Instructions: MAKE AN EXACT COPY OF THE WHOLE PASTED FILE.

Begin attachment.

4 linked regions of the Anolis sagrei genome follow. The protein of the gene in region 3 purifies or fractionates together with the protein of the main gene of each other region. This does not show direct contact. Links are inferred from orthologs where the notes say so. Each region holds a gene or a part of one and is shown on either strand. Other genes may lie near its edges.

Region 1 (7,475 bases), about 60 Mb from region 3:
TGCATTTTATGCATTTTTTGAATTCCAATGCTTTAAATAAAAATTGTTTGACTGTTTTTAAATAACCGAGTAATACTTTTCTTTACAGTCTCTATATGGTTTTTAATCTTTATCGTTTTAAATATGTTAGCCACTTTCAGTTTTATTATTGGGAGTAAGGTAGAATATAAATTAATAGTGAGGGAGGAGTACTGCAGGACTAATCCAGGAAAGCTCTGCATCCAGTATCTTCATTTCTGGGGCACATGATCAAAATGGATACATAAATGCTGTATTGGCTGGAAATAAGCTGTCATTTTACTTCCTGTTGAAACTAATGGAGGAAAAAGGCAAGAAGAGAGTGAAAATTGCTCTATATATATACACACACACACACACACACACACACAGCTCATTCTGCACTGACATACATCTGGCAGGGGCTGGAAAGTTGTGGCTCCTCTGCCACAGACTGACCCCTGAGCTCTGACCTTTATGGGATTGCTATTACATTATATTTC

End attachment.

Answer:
4 linked regions of the Anolis sagrei genome follow. The protein of the gene in region 3 purifies or fractionates together with the protein of the main gene of each other region. This does not show direct contact. Links are inferred from orthologs where the notes say so. Each region holds a gene or a part of one and is shown on either strand. Other genes may lie near its edges.

Region 1 (7,475 bases), about 60 Mb from region 3:
TGCATTTTATGCATTTTTTGAATTCCAATGCTTTAAATAAAAATTGTTTGACTGTTTTTAAATAACCGAGTAATACTTTTCTTTACAGTCTCTATATGGTTTTTAATCTTTATCGTTTTAAATATGTTAGCCACTTTCAGTTTTATTATTGGGAGTAAGGTAGAATATAAATTAATAGTGAGGGAGGAGTACTGCAGGACTAATCCAGGAAAGCTCTGCATCCAGTATCTTCATTTCTGGGGCACATGATCAAAATGGATACATAAATGCTGTATTGGCTGGAAATAAGCTGTCATTTTACTTCCTGTTGAAACTAATGGAGGAAAAAGGCAAGAAGAGAGTGAAAATTGCTCTATATATATACACACACACACACACACACACACACAGCTCATTCTGCACTGACATACATCTGGCAGGGGCTGGAAAGTTGTGGCTCCTCTGCCACAGACTGACCCCTGAGCTCTGACCTTTATGGGATTGCTATTACATTATATTTC